Throughout my childhood my father, a very neat person, would rage against the trail of shoes and socks I’d leave in my wake as I passed through the front door and down the stairs to my bedroom.
In my adult life, with my very neat husband, I continue to push the proverbial envelope when it comes to the clutter that I create by hanging on to many of the things that I acquire: magazines, letters, tea, scarves, shoes, and, especially, books. Our house is lined with them, our table surfaces stacked with them, our floors sometimes perilously mined with them.
Teddy Wayne’s recent New York Times essay, “Our (Bare) Shelves, Ourselves,” made me think about the value of a holding on to books. “Owning books in the home is one of the best things you can do for your children academically,” Wayne writes. “Libraries,” Wayne insists, “matter even more than money.”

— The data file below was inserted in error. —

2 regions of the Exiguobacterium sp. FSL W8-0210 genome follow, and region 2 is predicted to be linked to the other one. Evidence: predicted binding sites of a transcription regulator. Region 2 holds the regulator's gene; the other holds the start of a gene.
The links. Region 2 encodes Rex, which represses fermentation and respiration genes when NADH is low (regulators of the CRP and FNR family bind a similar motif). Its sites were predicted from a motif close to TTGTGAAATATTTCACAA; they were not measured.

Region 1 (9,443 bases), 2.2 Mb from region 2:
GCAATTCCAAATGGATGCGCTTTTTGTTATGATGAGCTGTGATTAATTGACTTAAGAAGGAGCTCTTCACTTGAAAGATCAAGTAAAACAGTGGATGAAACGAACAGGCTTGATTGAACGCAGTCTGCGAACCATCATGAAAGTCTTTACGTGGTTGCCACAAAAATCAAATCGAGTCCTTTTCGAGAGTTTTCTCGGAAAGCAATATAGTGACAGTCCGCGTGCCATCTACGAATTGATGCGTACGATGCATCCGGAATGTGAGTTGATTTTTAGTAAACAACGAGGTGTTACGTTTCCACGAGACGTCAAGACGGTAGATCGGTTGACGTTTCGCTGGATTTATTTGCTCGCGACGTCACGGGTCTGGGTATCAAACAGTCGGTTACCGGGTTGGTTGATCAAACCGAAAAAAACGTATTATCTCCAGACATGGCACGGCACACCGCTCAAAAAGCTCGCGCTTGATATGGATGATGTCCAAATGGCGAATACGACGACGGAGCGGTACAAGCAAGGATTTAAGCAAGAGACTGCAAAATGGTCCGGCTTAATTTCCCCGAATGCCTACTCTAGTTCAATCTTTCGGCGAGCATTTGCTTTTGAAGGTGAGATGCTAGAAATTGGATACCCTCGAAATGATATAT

In this case, he argues, digital isn’t the same as physical. “Digital media trains us to be high-bandwidth consumers rather than meditative thinkers. We download or stream a song, article, book or movie instantly, get through it (if we’re not waylaid by the infinite inventory also offered) and advance to the next immaterial thing.” Far better, he says, is to “poke through physical artifacts … to examine each object slowly, perhaps sample it and come across a serendipitous discovery.”
We all know that wonderful experience of sifting through things — sand, seashells, photographs, scarves, jewelry boxes belonging to our ancestors. In this age of decluttering and discarding, it’s a good idea to be intentional about what we choose to keep. However soothing neatness may be for some, to me, a little mess is definitely best.